How To Market Your Self-Published Book
Your profits are in your hands
by Fern Reiss
If you want to sell lots of books at a book festival, you need to do more
than just show up. If you stand behind your table and wait for people to buy,
you might have a long wait. But if you're active and friendly, and stand out
from the crowd, you'll sell more books than you can imagine. Here are five
sure-fire tips to maximize your sales at book fairs:
- JAZZ UP THE TABLE: Most book fairs provide plain uncovered tables on which
to exhibit. If you want to sell books, you need to make your booth look
inviting. Purchase the nicest, heaviest tablecloth you can afford, in a color
that goes well with the cover of your book. Turn your book cover into a
poster, and mount on an easel backing. (Most copy shops will do this, at a
cost ranging from $10-$80, depending on whether you want black and white or
Next, think accessories: What's a logical tie-in to the book that would
zip up the look of your booth? For my "Infertility Diet" book, for example, I
scatter pregnancy-test kits around the table - because they're eye-catching, and
people walk over to find out why they're there.
Recently I saw an author featuring a book on setting the mood for
meditation: Her booth sported a tiny fountain with pretty rocks, rose petals
scattered about, and incense burning. Think flowers, smells, colors,
textures--and be creative!
- OFFER FOOD: The most successful exhibitors know that the surest way
to rope in a potential buyer is by offering them something to eat! Some books
lend themselves to food displays. If you're selling a cookbook, consider a few
sample treats from the book; if it's a book on travel in Tuscany, try morsels
reminiscent of that part of the world. Even if yours is not a food book, you
can do creative things with food. For my book series,
The Publishing Game I hand
out fortune cookies that say, Writers Make Their Own Fortunes. PublishingGame.com Almost no one will turn down food. And once they've eaten
your food, most people feel obligated to stop and look at your book.
- DISPLAY THE BOOK NICELY: So many book fairs feature tables with sloppy piles
of books. If that stack of books doesn't look inviting, it's unlikely that
you're going to find buyers. Browse in a bookstore and check out some of their
displays. Consider stacking the books inventively; think about purchasing a few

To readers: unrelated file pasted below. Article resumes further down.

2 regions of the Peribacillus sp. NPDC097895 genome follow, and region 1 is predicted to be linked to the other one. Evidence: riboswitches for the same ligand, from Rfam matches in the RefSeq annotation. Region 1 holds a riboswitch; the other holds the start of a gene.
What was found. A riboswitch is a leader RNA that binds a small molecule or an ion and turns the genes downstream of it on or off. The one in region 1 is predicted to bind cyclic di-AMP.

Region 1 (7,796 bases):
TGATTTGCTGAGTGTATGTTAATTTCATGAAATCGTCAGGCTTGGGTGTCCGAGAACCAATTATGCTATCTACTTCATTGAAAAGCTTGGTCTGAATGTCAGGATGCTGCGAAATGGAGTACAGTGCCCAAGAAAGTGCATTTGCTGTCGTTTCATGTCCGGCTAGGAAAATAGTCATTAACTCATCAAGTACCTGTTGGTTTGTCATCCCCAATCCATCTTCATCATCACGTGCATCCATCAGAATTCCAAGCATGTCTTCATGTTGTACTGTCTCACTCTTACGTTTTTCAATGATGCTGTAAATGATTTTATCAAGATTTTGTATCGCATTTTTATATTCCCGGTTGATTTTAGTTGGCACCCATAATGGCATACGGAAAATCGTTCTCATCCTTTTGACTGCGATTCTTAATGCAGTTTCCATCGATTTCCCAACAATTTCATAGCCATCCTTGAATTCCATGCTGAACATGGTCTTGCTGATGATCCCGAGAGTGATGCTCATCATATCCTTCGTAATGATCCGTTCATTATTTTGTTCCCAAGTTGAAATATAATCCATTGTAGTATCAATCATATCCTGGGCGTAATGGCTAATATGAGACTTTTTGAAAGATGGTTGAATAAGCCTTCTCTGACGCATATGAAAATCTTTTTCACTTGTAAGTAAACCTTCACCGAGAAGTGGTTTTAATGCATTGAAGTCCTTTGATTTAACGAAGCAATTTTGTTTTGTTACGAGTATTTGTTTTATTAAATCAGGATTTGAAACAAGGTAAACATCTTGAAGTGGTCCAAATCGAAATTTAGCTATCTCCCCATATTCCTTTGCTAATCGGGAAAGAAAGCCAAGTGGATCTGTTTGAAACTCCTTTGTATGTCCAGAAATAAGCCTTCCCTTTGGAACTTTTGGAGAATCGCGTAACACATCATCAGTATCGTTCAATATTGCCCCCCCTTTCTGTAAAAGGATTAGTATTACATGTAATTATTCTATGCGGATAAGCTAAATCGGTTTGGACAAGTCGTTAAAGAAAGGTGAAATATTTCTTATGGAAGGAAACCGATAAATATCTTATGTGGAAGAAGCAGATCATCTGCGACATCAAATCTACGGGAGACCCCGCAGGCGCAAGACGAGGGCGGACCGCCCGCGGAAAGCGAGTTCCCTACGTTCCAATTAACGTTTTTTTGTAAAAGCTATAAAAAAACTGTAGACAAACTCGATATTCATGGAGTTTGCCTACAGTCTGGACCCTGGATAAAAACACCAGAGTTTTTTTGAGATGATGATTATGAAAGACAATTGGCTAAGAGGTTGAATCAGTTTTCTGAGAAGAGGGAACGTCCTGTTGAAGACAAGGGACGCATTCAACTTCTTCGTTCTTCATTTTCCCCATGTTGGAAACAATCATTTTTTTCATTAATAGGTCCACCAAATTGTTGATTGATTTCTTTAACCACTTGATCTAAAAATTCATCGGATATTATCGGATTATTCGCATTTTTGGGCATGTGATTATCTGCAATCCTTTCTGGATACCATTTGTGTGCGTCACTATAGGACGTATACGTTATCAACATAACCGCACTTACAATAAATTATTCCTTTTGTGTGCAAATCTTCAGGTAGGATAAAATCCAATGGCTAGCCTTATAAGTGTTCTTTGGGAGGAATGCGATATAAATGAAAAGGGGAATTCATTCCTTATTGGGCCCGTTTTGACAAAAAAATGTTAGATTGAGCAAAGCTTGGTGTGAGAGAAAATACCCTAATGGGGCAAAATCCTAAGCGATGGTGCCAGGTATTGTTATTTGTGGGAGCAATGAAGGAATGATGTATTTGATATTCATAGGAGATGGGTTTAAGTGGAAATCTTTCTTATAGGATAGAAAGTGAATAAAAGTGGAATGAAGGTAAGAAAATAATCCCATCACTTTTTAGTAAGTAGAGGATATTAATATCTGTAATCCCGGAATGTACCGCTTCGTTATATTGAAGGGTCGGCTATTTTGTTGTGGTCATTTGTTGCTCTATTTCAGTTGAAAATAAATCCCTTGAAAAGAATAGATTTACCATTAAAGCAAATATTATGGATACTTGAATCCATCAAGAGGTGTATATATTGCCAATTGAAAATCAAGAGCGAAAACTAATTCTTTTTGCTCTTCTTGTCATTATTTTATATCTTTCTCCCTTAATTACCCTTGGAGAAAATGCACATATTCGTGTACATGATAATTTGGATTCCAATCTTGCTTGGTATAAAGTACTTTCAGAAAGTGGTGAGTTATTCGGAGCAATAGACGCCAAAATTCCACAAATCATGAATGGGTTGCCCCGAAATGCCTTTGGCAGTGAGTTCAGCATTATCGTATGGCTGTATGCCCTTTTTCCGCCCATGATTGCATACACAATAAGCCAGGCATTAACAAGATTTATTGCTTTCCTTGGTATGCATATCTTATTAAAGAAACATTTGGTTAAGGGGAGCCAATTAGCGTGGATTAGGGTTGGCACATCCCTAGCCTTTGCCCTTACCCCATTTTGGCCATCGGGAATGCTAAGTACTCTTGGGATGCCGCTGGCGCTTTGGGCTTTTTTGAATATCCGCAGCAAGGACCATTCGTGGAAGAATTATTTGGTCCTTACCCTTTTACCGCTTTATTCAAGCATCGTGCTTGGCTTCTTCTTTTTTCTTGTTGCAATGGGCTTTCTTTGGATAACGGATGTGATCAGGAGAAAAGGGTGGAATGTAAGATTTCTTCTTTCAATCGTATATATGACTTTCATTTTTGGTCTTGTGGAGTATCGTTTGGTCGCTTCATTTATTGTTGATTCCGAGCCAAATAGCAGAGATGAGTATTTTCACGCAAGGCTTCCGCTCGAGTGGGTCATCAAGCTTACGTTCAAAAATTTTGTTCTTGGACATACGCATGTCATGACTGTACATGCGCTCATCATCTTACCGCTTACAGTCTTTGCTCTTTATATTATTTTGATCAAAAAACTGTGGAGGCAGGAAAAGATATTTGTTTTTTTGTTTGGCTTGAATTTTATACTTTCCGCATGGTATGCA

small metal bookracks or wooden easels to increase the interest of your display.
Or work with the theme of your book. If I were marketing a book on babies, I'd
nestle the books in a small wooden cradle with a stuffed animal; if it were a
book on gardening, I'd put the books into a wheelbarrow.
- ENGAGE CUSTOMERS: So many authors sit behind their stack of books and wait.
The best way to sell books is to be proactive. And the best kind of proactive is
to ask people a question that doesn't require a yes/no answer. "Would you like
to look at my book about pets?" is a bit blah. "Do you have a pet?" is a little
better. But, "Which do you like better, dogs or cats?" is a sure-fire winner. In
publicizing my Expertizing™ workshops at book fairs, I could ask people if they
wanted to find out more about my workshop – if I did, most would say “no.”
Instead, I ask authors, "How many books do you hope to sell this year? How much
media attention do you want to get this year?" That's a great lead-in to explain
the many ways The Expertizing Workshop can help them sell more books and get
more media attention. So ask a controversial question, a perplexing question, an
inviting question. And keep the conversation going until your customer asks
about your book. You're always more likely to make the sale if you're not the
one who initiates it.
- MAKE THE SALE: It's hard to sell books if you're ambivalent about selling.
Once you've captured their interest - once you've explained the book - once
you've outlined its benefits, close the sale! Better than asking them if they
want to buy the book, assume they want the book. Try something like, "Would you
like this wrapped as a gift for someone?" (Don't forget some gift wrap and
bows!) Or how about, "If you'd like to buy one for a friend as well, we can ship
that for you directly." Sometimes people need a little nudge. Nudge! And don't
forget to smile and have fun!
Fern Reiss is the author of The Publishing Game: Bestseller in 30 Days (book
promotion), The Publishing Game: Find an Agent in 30 Days (traditional
publishing), and The Publishing Game: Publish a Book in 30 Days
(self-publishing). More information on her books, publishing and book promotion
consulting, and all-day Publishing Game and Expertizing workshops can be found
at http://www.PublishingGame.com., where you can also sign up for her free
Expertizing email newsletter on how to get more media attention for your book